This kind of writing structure is more in line with how the TV world works. As a producer for Bones, the show inspired by the Temperance Brennan character, Reichs is in constant collaboration mode. Despite the differences between how Tempe is portrayed in the books and on TV, Reichs maintains an active role on the show, most notably ensuring that the “science is right.”
With this focus in mind, Reichs reads and comments on each script. In addition, she once had a cameo on the show, and penned two episodes, one in season five and one last year.
“Writing for TV is vastly different than writing books,” she says. “With novels, it’s very much the classic image of the lone author. But with TV, it’s a collaborative process. All of the writers sit in the writer’s room and brainstorm a storyline. Then you have to pitch that story, and if the idea is approved, then you are sent home to write the script. I like the whole process—but I think that has a lot to do with the fact that we have an amazing showrunner and an incredibly congenial cast.”
These factors, along with the creation of a world-renowned character, have given the show its ten-season staying power, and a loyal legion of fans made up of those already familiar with Reichs’s books—and those whose first introduction to Tempe was on the small screen.
Similar to the novels, every episode of the show features a grisly murder, and, as loyal viewers know, great humor.
“We never wanted a straight police procedural,” she says. “We always wanted to do something different. We were actually one of the first to put humor in this kind of show.”
The element of comedy sheds some light on the darkness that envelopes Tempe both in the novels and on the screen.
“Thrillers take readers into a world we don’t normally visit,” she says. “But even though dark mysteries take you to dark places, I love that the main characters still want to see justice.”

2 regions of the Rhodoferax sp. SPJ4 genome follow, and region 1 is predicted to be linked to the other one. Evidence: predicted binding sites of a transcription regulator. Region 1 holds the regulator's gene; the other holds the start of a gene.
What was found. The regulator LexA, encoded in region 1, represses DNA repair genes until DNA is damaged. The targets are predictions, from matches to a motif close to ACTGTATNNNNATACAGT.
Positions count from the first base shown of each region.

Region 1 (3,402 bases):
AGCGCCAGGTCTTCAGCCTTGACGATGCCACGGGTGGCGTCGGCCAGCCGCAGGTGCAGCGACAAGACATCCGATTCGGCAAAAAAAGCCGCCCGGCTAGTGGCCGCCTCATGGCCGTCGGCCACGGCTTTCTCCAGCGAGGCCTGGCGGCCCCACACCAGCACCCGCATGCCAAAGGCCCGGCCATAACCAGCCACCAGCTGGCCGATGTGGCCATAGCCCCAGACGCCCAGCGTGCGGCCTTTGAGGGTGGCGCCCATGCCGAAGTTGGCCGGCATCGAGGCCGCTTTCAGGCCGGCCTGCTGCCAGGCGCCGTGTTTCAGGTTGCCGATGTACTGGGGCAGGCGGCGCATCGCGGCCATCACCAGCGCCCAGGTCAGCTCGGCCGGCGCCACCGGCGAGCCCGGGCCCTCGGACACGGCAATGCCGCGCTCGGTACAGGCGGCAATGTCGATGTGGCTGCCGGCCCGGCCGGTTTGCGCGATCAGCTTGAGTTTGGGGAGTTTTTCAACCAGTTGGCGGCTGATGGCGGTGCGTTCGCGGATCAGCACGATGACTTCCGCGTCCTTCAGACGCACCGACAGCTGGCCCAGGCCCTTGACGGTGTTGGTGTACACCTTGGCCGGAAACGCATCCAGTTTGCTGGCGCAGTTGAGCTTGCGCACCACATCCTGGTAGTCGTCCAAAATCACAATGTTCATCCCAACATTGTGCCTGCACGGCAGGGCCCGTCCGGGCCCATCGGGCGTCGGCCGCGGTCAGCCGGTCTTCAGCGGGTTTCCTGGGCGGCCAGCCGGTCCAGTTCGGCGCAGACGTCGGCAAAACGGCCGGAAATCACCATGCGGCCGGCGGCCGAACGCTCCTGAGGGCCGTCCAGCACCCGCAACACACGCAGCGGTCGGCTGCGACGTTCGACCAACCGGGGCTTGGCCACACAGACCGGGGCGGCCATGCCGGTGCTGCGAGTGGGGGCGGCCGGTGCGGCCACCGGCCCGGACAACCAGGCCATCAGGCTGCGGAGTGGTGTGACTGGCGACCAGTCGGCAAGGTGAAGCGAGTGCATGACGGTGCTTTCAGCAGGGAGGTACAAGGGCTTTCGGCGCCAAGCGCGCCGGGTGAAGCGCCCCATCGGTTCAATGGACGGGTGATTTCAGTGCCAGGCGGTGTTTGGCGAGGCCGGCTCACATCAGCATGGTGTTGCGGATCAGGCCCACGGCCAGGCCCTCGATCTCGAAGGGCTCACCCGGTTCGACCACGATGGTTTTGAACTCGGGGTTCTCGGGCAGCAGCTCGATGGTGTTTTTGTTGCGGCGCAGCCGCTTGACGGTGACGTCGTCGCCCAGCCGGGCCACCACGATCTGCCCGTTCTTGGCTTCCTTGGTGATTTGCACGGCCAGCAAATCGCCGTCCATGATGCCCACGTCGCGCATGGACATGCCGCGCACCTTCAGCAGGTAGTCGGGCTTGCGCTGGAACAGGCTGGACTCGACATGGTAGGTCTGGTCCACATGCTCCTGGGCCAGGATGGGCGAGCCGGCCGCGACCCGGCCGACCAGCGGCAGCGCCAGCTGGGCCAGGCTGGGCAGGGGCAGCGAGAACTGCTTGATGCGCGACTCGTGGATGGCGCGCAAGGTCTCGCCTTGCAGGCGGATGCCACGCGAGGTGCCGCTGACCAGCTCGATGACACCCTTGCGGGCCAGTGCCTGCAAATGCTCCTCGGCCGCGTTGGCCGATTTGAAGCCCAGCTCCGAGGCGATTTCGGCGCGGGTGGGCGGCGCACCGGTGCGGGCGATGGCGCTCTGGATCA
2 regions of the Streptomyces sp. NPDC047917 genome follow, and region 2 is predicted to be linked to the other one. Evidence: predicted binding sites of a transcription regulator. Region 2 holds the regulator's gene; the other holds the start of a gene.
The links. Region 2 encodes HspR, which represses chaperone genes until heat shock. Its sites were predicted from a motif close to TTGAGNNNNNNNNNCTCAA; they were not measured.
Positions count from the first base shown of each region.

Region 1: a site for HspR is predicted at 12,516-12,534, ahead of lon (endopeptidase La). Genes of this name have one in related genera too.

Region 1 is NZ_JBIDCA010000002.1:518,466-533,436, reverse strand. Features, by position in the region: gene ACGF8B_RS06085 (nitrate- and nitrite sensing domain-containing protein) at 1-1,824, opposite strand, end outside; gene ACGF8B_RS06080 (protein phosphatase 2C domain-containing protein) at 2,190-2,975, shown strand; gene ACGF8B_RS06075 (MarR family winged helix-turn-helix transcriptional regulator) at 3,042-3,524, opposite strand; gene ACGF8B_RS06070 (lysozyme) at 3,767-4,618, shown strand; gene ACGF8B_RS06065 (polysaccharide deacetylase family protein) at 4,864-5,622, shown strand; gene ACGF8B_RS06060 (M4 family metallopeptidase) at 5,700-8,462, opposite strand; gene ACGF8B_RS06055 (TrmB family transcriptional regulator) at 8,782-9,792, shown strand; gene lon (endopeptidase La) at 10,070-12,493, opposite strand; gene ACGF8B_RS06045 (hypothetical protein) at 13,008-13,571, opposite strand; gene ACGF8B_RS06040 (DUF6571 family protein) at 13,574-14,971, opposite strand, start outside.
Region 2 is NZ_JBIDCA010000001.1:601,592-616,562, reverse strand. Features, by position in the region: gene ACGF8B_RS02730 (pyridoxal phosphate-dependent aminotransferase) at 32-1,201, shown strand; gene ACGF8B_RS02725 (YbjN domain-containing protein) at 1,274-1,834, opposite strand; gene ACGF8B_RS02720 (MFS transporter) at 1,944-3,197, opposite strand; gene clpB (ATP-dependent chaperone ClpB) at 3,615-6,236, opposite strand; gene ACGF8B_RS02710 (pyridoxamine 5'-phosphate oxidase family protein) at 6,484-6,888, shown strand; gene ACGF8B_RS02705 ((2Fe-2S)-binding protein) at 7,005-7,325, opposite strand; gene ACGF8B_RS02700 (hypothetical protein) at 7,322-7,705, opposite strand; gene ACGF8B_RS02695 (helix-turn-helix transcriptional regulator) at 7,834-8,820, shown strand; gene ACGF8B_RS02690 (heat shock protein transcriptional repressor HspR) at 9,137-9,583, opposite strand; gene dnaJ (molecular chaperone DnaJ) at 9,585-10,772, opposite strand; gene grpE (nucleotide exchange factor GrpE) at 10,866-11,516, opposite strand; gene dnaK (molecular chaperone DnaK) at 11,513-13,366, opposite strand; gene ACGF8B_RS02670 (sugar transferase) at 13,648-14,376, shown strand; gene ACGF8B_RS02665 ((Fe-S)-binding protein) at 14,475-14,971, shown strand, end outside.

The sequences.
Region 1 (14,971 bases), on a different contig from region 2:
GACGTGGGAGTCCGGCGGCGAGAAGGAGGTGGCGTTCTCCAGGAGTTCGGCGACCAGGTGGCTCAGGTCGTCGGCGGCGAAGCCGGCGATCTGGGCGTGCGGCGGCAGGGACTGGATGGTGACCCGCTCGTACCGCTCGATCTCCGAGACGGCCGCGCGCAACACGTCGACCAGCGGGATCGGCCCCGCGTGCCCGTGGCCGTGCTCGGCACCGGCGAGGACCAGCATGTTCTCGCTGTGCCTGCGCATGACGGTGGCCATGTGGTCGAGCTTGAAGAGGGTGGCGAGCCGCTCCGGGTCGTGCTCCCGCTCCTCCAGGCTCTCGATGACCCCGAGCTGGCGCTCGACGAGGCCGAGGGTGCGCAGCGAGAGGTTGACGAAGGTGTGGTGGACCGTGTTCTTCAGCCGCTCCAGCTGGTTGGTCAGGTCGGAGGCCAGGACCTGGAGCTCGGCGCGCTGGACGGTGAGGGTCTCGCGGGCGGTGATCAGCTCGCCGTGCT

As a forensic anthropologist, Tempe’s justice is served through often-complex scientific exploration.
“I think my readers are interested in the science,” she says. “The key is to keep the science brief, accurate, entertaining, and jargon free. And, I don’t use grisly sensationalism. When I read a book with a lot of gore that has no point, I stop reading. I don’t find that appealing.”
Which is saying something, since throughout her long and impressive career, Reichs has consulted on a number of gruesome and life-changing cases.
She has travelled to Rwanda to testify at the UN Tribunal of Genocide, helped exhume a mass grave in Guatemala, aided in the identification of the bodies from World War II, Korea, and Southeast Asia, and assisted with identifying remains found at ground zero of the World Trade Center following the 9/11 attacks—just to name a handful.
“Everything you do changes you,” she says. “I went to Afghanistan as part of the ITW-USO initiative to thank the troops for their service, and that was a very impactful experience.”
These days, Reichs spends less time consulting.
“It has to be something really compelling for me,” she says. “Taking on a case is a big commitment—it doesn’t end when you identify the bones.”
That doesn’t mean Reichs doesn’t sometimes miss working full time in the field. Although she always loved reading mystery stories, Reichs’s love of science came before her passion for writing.
At university, Reichs avoided literary classes unless mandated otherwise, preferring to spend her time in the science lab. It wasn’t until she made full professor that she had the time—and inspiration—to pen her first novel, DEJA DEAD.
“I had three kids going to university in the not too distant future, and the position of professor doesn’t pay much,” she says. “I had a colleague who was writing novels on the side and thought I’d give it a try.”
DEJA DEAD sold to the first publisher she pitched.
Reichs admits she’s reluctant to share that story—the industry is an ever-evolving, vastly complex and difficult beast to crack. At the core, though, solid writing and a great story are what matters, important advice Reichs passes on to new authors.
“Traditional publishing isn’t the only route anymore,” she says. “I haven’t self published anything, but the industry is so stressed and competitive right now, I’d rather go the tried and true way.”
Regardless of your path, Reichs advises aspiring scribes to, “write. Write and rewrite, and when you think it’s your best, then you can take the next step.”
For Reichs, that next step is to keep on doing what she loves—writing fiction that merges her passion for science with her desire to tell the kind of stories her millions of readers across the globe adore.
Photography credit: Marie-Reine Mattera